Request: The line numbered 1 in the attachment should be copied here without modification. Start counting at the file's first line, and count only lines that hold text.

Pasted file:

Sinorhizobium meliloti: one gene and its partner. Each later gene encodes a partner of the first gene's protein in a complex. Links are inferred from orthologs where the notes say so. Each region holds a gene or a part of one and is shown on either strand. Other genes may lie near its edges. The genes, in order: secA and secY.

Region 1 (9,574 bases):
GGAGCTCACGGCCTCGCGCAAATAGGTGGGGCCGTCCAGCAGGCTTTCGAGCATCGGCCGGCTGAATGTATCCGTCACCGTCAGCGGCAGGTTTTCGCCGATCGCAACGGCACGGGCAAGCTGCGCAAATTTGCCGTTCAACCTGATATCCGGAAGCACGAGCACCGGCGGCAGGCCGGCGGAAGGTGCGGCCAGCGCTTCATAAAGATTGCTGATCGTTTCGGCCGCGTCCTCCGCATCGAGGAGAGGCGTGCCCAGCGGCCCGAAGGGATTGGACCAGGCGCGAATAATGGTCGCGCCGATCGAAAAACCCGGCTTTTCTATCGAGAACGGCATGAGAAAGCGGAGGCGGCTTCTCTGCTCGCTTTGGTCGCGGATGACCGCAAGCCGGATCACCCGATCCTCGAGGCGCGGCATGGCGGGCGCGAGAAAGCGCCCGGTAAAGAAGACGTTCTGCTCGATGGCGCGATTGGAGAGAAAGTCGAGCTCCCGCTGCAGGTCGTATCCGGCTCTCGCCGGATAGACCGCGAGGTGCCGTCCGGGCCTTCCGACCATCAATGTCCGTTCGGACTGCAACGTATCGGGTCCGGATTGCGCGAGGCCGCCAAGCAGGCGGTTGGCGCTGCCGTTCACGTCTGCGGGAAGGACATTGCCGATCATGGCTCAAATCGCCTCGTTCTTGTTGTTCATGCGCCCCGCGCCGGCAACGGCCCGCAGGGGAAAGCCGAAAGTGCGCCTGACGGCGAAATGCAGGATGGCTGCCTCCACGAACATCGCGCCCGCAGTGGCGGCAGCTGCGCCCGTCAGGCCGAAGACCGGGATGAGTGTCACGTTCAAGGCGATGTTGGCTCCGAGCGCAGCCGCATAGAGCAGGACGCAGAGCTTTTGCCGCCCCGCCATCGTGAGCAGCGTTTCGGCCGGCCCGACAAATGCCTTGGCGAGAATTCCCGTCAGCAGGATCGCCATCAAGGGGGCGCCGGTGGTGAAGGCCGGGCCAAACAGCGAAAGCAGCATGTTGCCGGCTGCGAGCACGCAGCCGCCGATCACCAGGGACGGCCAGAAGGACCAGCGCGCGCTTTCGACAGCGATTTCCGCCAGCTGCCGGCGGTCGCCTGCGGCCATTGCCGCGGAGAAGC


Sinorhizobium meliloti: one gene and its partner. Each later gene encodes a partner of the first gene's protein in a complex. Links are inferred from orthologs where the notes say so. Each region holds a gene or a part of one and is shown on either strand. Other genes may lie near its edges. The genes, in order: secA and secY.